MedicalResearch.com: Is there anything else you would like to add?

Response: The study was funded by Harvey Water Softeners

The paper, The Effect of Water Hardness on Surfactant Deposition Following Washing and Subsequent Skin Irritation in Atopic Dermatitis Patients and Healthy Controls, is published in the Journal of Investigative Dermatology. DOI: 10.10.16/j.jid2017.08.037

To keep up to date with news from the Sheffield Dermatology Research group follow us on twitter @Shef_Derm

MedicalResearch.com: Thank you for your contribution to the MedicalResearch.com community.

Citation:

The Effect of Water Hardness on Surfactant Deposition Following Washing and Subsequent Skin Irritation in Atopic Dermatitis Patients and Healthy Controls
Danby SG1, Brown K2, Wigley AM3, Chittock J4, Pyae PK5, Flohr C6, Cork MJ7.
J Invest Dermatol. 2017 Sep 12. pii: S0022-202X(17)32938-X. doi: 10.1016/j.jid.2017.08.037. [Epub ahead of print]

Note: Content is Not intended as medical advice. Please consult your health care provider regarding your specific medical condition and questions. 

 

 

 

 

 

Treating Iron Deficiency In Infants Has Beneficial Brain and Behavioral Effects In Children

MedicalResearch.com Interview with:

Staffan Berglund MD PhD Umeå University Sweden

Dr. Berglund

Staffan Berglund MD PhD
Umeå University
Sweden 

MedicalResearch.com: What is the background for this study? What are the main findings?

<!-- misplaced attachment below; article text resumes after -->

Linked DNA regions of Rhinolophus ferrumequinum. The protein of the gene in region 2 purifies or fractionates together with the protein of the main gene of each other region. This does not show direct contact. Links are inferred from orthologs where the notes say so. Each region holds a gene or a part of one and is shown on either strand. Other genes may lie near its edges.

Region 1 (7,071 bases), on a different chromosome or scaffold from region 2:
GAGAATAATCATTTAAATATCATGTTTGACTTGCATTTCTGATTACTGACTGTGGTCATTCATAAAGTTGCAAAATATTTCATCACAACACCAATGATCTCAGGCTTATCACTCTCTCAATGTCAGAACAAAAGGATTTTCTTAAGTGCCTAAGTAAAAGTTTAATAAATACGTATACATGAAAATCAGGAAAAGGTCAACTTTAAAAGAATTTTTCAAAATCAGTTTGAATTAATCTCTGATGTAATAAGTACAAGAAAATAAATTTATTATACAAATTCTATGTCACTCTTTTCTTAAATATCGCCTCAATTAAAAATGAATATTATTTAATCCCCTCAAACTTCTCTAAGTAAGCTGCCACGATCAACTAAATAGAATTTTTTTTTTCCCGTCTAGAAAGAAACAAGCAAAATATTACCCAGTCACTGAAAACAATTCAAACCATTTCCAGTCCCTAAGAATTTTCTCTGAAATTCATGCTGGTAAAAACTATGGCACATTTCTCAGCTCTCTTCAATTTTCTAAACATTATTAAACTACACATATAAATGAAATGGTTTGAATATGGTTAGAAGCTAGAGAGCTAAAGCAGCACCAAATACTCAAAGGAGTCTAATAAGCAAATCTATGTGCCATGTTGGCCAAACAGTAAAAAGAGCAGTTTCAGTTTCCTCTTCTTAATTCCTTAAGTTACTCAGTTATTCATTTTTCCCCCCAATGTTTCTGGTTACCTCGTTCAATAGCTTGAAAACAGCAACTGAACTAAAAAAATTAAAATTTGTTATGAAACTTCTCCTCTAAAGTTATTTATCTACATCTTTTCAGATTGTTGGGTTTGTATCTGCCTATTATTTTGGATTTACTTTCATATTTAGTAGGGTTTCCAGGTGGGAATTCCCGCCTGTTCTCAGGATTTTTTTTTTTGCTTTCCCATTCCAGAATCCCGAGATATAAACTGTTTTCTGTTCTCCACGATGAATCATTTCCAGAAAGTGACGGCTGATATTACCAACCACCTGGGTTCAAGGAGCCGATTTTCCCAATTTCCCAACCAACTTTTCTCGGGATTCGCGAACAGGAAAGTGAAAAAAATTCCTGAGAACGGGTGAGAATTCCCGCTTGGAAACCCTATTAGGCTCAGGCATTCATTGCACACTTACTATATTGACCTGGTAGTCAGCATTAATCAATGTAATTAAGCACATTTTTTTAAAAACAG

Response: Iron deficiency has been associated with impaired neurodevelopment and iron supplementation is recommended to those at risk. While it is well known that very low birth weight infants are at risk of iron deficiency, less has been known regarding the large subgroup of children born with only marginally low birth weight (2000-2500g). In the present study, we previously showed that this relatively common group of otherwise healthy children is at risk of iron deficiency during infancy (Berglund Pediatrics 2010;126).

In the study published this week, we now also found that supplementation during the first six months of life had long term positive effects on their behavioral profile, with significant reduction of externalizing behavioral problems.

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Baby Teeth Can Expose Toxic Levels of Minerals Associated With Autism

MedicalResearch.com Interview with:

Manish Arora, PhD Associate Professor Environmental Medicine & Public Health Icahn School of Medicine at Mount Sinai

Dr. Arora

Manish Arora, PhD
Associate Professor
Environmental Medicine & Public Health
Icahn School of Medicine at Mount Sinai

MedicalResearch.com: What is the background for this study? What are the main findings?

Response: Autism has both genetic and environmental risk factors. Our aim was to study if exposure to toxic metals, such as lead, or disruptions in the uptake of essential nutrient elements such as manganese or zinc would be related to autism risk. Furthermore, we were interested in not only understanding how much exposure had taken place but also which developmental periods were associated with increased susceptibility to autism risk.

Researchers suspect that the risk factors for autism start early in life, even prenatally, but measuring in utero exposures is technically very challenging. We used a newly developed technique that uses lasers to map growth rings in baby teeth (like growth rings in trees) to reconstruct the history of toxic metal and essential nutrient uptake. We applied this technology in samples collected from twins, including twins who were discordant for autism. This allowed us to have some control over genetic factors.